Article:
The Brady Bunch? In. Dave and Jen? Out. Oh, and women? Yeah, they’re still out too. Those are a few of the conclusions from a review of the names that rule in American government.
I tallied the given names of over 900 current high-ranking US public servants, including congresspeople, cabinet members, state governors and federal judges. (*See methodology notes below.) My goal was to find out which names were most common, which were overrepresented and which were underrepresented at the highest levels of political power.
The first result is predictable, yet a little overwhelming in its strength: male names utterly dominate. The top 10 names in American politics are all male. Even everyone on the power list named Kelly, Jody, Lindsey, Tracy or Leslie is male. In all, powerful men vastly outnumber women, and the name stats skew accordingly.
Beyond gender, names in power naturally mirror names in the general population. For instance, the top three most common names in politics are the super-popular classics Michael, John and James. But some names punch above their weight. I compared names’ frequency rankings in my political list with their rankings among all Americans born 1940-1990 (representing the politician-aged public) to identify the most disproportionately powerful names in U.S. politics.
|MALE POWER NAMES||FEMALE POWER NAMES|
|#1. Peter||#1. Marcia|
|#2. Andrew||#2. Katherine|
|#3. John||#3. Deborah|
|#4. Gregory||#4. Michelle|
Marcia takes the #1 overall power rating. The name ranks just #173 in popularity among American women, but is a top-5 name among women in politics—tied with Mary, the #1 name among adult women.
Looking at the top of the power list, readers of a certain age might find themselves humming the theme to The Brady Bunch. Marcia, Peter and Greg were three of the kids on that classic 1970s sitcom. It’s not pure coincidence. The creators of the TV series chose trendy hit names of the 1950s and ’60, when the characters would have been born. That Brady name generation is now at the peak of power.
That’s the top of the heap. The names at the bottom, the names most underrepresented in politics, are even more telling. Take a look at some extremely popular female names that rank far lower than expected in the power ratings:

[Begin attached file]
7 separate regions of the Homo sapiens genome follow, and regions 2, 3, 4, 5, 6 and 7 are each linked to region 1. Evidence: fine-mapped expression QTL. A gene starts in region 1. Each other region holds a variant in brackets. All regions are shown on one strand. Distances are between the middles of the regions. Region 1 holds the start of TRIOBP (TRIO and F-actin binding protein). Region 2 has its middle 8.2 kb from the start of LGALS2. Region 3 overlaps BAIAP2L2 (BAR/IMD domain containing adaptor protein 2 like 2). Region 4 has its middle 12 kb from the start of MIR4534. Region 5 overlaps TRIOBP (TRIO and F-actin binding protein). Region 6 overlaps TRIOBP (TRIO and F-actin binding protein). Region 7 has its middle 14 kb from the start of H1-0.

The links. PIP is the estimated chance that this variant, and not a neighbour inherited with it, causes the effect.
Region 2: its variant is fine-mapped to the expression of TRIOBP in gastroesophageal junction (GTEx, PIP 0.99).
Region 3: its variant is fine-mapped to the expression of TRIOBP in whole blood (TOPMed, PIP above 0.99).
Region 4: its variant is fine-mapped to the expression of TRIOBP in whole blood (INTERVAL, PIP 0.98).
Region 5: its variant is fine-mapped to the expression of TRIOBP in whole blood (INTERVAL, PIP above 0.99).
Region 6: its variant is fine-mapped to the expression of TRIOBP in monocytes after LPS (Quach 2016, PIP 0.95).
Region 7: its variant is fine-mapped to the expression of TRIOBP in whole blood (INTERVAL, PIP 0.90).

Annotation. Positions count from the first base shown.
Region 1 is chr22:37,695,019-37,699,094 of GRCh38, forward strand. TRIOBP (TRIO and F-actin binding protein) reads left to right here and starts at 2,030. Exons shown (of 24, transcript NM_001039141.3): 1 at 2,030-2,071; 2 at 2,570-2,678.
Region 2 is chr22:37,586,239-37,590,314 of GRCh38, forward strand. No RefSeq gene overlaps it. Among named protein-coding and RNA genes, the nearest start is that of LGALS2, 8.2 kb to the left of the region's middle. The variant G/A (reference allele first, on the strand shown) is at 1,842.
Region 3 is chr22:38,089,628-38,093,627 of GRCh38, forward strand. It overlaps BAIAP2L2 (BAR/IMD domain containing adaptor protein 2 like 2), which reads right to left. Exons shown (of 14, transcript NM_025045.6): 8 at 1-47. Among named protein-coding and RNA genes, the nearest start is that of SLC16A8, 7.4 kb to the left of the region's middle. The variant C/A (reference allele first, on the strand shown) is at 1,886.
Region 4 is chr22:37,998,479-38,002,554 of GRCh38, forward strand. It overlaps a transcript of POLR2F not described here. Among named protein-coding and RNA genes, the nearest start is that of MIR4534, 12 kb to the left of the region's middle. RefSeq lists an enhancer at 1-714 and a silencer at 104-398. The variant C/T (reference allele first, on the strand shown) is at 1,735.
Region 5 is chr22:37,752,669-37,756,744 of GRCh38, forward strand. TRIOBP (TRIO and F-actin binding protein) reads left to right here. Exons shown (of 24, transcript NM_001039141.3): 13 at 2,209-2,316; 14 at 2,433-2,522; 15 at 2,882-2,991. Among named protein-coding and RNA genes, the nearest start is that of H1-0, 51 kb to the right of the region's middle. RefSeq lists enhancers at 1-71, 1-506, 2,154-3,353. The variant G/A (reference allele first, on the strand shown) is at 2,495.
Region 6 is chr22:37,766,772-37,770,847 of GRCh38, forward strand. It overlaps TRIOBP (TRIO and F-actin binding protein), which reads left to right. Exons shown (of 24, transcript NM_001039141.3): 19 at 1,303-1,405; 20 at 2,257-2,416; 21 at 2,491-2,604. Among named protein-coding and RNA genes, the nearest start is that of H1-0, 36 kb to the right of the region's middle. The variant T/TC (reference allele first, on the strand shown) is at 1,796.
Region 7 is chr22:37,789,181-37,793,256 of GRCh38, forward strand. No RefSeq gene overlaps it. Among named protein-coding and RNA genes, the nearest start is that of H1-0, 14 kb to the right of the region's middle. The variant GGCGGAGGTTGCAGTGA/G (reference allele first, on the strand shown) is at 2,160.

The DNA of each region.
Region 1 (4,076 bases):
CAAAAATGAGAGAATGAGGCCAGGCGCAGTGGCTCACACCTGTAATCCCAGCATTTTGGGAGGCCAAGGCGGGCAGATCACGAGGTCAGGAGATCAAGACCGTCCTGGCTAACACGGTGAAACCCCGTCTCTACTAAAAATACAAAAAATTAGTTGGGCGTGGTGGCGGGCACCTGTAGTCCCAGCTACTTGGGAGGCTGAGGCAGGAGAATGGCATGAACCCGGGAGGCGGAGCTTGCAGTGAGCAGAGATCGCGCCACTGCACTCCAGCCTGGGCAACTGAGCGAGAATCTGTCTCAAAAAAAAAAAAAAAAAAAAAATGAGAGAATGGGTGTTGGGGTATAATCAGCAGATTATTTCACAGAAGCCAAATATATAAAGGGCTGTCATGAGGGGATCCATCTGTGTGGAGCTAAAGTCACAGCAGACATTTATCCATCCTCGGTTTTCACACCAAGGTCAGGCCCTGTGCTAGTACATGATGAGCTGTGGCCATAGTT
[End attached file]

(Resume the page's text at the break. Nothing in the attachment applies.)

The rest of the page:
What the five names most obviously have in common is their length in syllables. American female names have more syllables on average than male names, yet all the names at the top of the female power list are two syllables. (Yes, you can argue about Katherine and Deborah, but I don’t think you’ll win.) No high-ranked power name has the strongly feminine sound and purely female origin of a name like Melissa.
This trend fits with past research suggesting that names with strong feminine markers are underrepresented in traditionally male-dominated fields. It’s also notable that the boyish names Eddie, Johnnie, Jacky and Mikie outnumber the five popular long names above among the political women. Jessica and Jennifer’s day may still lie ahead, but for now, long and distinctly feminine names remain on the outside of Washington power circles.
One male name, a nickname, also stands out for its absence in the corridors of power: Dave. Nicknames are usually the darlings of modern politics; just ask Joe Biden, Mike Pence, Chuck Schumer and Mitch McConnell. Their shortened forms suggest a friendly, trusted intimacy, and voters instinctively warm to them. Almost all the elected officials in my tally with names like Thomas, Peter, Joseph and William choose to go by nicknames instead. Among elected Michaels, Stevens and Roberts the Mike, Steve and Bob rate is about two-thirds. And among Davids, the Dave rate is…zero. Not one of the many Davids I tallied goes by Dave.
It seems that there’s something different about Dave. It’s perceived as even more casual than other nicknames, and less complete. Popularity statistics bear this out. Compared to the other classic nicknames, Dave has seldom been bestowed as a given name. Even in 1960, when David was America’s #1 name, the name Dave didn’t crack the top 100—while Mike, Steve, Jeff, Tony, Joe, Tim, Chris, Johnny, Billy, Jimmy, Bobby, Jim, Willie, Greg, Tom, Ronnie, Bill, Jon and Rick all did.
Dave appears to stand alone as the ubiquitous, friendly nickname America isn’t willing to bank on. Sorry, buddy.
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*Methodological notes: The political list includes current state governors, members of congress, cabinet-level federal officials, federal appellate court judges, the president, vice-president, and Supreme Court justices. For my tally, I used the names that the political leaders identify themselves by (e.g. Mitt Romney rather than Willard M. Romney) but I combined nicknames with their formal sources, and combined spelling variants. So, for instance, the political total for Steven includes Stephens and Steves. Power ratings are based on a ratio of rank in the general adult population vs. rank in the political list.